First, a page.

Practice-based research is becoming increasingly important at AUAS. See the tools of the Library and get in touch with us if you have any questions about publishing.
Managing your research data properly has many advantages, for yourself, your knowledge centre, your discipline and society.
Research data management (RDM) prevents you from losing your research data or no longer understanding what is in your datafile. RDM enhances the integrity and impact of your research, as well as the reuse of research data.
Would you like to have more information about RDM or are you interested in how best to manage your research data? Visit the RDM website of the UvA/AUAS Library. There is a figshare in place for storing and sharing your data. Want to know more? Contact your data steward or RDM Support.
Open access means free, and free of charge, online access to academic information, such as publications and research data. Everyone is free to read, download, copy, distribute, print your publication or search within it, without any financial, technical or legal impediments.
By publishing in open access, researchers enhance their own visibility in the academic world and outside it. Research has shown that articles which are globally available free of charge are much more often downloaded and cited. Many open-access journals now have an impact factor. Open-access journals such as PLOS Biology have a high impact factor.
Besides, it is only fair that government-funded research should be accessible to anyone. Right now, access to articles in publishers’ databases is steeply priced.
In open-access publishing on a publisher’s platform, the author must pay the so-called article processing charges (APCs). The future will tell if publishing in open access also saves money.
Copyright also plays a part in open access. Ask your publisher to accept the sample licence developed by the Dutch universities. By this licence, you keep part of your author copyright as an academic author. This way, you can put the full text of your publication in open access on your personal page, in the UvA/AUAS repository or in the HBO Kennisbank. And you do not need permission to use your publication as teaching material.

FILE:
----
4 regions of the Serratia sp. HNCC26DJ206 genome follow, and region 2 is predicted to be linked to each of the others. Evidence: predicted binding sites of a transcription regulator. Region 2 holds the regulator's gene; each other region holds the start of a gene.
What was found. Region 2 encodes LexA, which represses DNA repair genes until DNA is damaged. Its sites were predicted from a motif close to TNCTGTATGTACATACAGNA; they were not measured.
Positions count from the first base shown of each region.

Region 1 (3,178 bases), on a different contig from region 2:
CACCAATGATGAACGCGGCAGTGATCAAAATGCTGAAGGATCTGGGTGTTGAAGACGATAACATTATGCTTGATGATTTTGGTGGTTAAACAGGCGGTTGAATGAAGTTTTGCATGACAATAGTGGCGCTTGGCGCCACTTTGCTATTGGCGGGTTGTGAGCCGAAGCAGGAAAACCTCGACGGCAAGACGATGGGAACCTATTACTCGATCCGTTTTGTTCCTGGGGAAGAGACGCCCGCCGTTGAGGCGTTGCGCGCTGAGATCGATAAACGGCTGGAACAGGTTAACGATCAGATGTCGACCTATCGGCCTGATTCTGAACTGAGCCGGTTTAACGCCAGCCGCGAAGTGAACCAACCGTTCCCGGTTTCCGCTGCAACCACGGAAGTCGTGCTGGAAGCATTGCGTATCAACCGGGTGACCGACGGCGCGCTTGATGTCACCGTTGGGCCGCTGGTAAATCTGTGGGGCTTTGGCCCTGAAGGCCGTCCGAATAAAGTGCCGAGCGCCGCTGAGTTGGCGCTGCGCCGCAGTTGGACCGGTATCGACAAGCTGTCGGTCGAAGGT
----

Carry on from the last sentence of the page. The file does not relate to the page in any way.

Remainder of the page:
The Library supports open-access publishing. Do you have any questions about open access? Please, ask your research contact person.
On the Openaccess.nl website, you’ll find far more information, for example on the pros and cons of open access publishing, copyright and open access and your role as an open-access researcher/author.
As a researcher you are often faced with questions about copyright:
The answers to these questions, and more, can be found at the Library's Copyright Information Point
If you want to publish your research, it is important to find an appropriate journal. What should you take into account when selecting a journal?
First, check out journals in the database Web of Science. When searching by subject (in Scopus under Sources, in Web of Science under Journal Citation Reports), you’ll find various journals. Values such as impactfactors help you determine the importance of a journal.
Then have a good look at the scope of a journal to see if your article fits in with it. Under scope, editors indicate on which topics they accept articles for their journal. Does the journal focus on fundamental research or rather not? Does the journal cover a very specific research area or rather a variety of areas?
Finally, you make an assessment. Do you go for a higher chance of being published or for high impact? A wider audience or a specific target group? And do you go for open access, as AUAS encourages?
Would you like us to help you answer these questions? Please, contact your research contact person.